That night Rohan dreamed in color.
Emerald trees, and pre-dawn light, and worlds on fire. He woke up with his chest hurting, and the old sense of something breaking inside. The pain left a bad taste in his mouth, and his fingers shook as he tried to keep them from peeling the blindfold off and flinging it away. The fairy girl’s words had burrowed down into his cracking self. What kind of life is that?
He shook the words away, brushed himself off, and stood. His legs felt heavy, and his eyes pricked in a strange way, as if straining to see through the blindfold for the first time in years. He ached with want of color.
Rohan growled, the feeling shrank back, and he went off through the forest.
The day was warm, and as it faded he could feel the air cooling on his skin. I like this, he thought of that narrow frame of day when the air is just perfect. I like…he swallowed it, leaning back against his tree, his hand wandering up to his chest.
“Don’t look so sad,” came the fairy’s voice. Something in Rohan brightened, to his surprise, as if he’d been waiting, hoping she’d come back.
“You’ve ruined it,” he said to the girl.
“How so?” asked Tye, and this time her voice was inches from him.
“We plant seeds, and they grow. We plant them in the ground and get flowers. We plant them in the mind and get weeds. I just planted a question. You let it spread.”
“I was doing fine.”
“No you weren’t,” she said simply, her fingertips skimming his face. Her skin was cooler than most faeries. This time he didn’t shrink from her touch. He fought the urge to lean in, the way his mind kept leaning toward her words.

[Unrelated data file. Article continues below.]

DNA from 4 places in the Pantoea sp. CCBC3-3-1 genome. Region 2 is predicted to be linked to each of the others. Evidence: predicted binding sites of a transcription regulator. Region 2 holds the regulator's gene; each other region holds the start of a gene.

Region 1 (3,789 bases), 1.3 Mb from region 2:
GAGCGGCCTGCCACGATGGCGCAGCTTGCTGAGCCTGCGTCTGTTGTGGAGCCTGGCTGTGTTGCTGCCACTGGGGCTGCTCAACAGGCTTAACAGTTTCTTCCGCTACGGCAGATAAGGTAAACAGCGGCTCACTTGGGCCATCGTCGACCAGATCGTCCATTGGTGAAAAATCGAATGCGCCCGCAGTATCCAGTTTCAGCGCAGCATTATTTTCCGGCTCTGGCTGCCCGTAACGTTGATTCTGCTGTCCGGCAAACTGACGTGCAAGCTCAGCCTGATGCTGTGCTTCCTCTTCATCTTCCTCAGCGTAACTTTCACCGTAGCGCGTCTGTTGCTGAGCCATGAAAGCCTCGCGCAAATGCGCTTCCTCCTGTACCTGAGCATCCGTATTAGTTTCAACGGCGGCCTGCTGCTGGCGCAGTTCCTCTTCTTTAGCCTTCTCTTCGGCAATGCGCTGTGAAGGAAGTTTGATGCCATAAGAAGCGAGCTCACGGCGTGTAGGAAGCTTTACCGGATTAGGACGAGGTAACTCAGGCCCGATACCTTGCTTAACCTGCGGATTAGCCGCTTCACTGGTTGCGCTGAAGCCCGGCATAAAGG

“Who are you?” he asked, his voice quieter, almost soft. “You’re not like the other fairies.”
“I’m not a fairy. Not really. They stole me away when I was a child, and gave me treats and trinkets, and bid me stay.”
“And you just did? Just gave up everything?”
Her fingers fells away.
“You of all should know, turning away faeries isn’t so simple.”
A drop of water touched his ear, but then he realized it was a kiss.
“Take off the blindfold,” she whispered. “It isn’t worth it, like this.”
It isn’t worth it, the words echoed.
“How can I trust you?” Rohan asked.
“What does trust have to do with it?” she asked, and he could almost see her expression, in his mind, young but pensive. “It’s not my life, it’s yours. But the sunset tonight is so pretty. It looks like the world is on fire.”
The thing in Rohan broke. He brought his shaking fingers to the knotted fabric, but couldn’t get the knot undone.
“Help me,” he whispered, hoping that by keeping his voice so low he could hide the fear and excitement blossoming on his tongue.
Tye’s fingers found their way up his neck to the knot and deftly undid it.
The fabric fell away.
[To be continued...]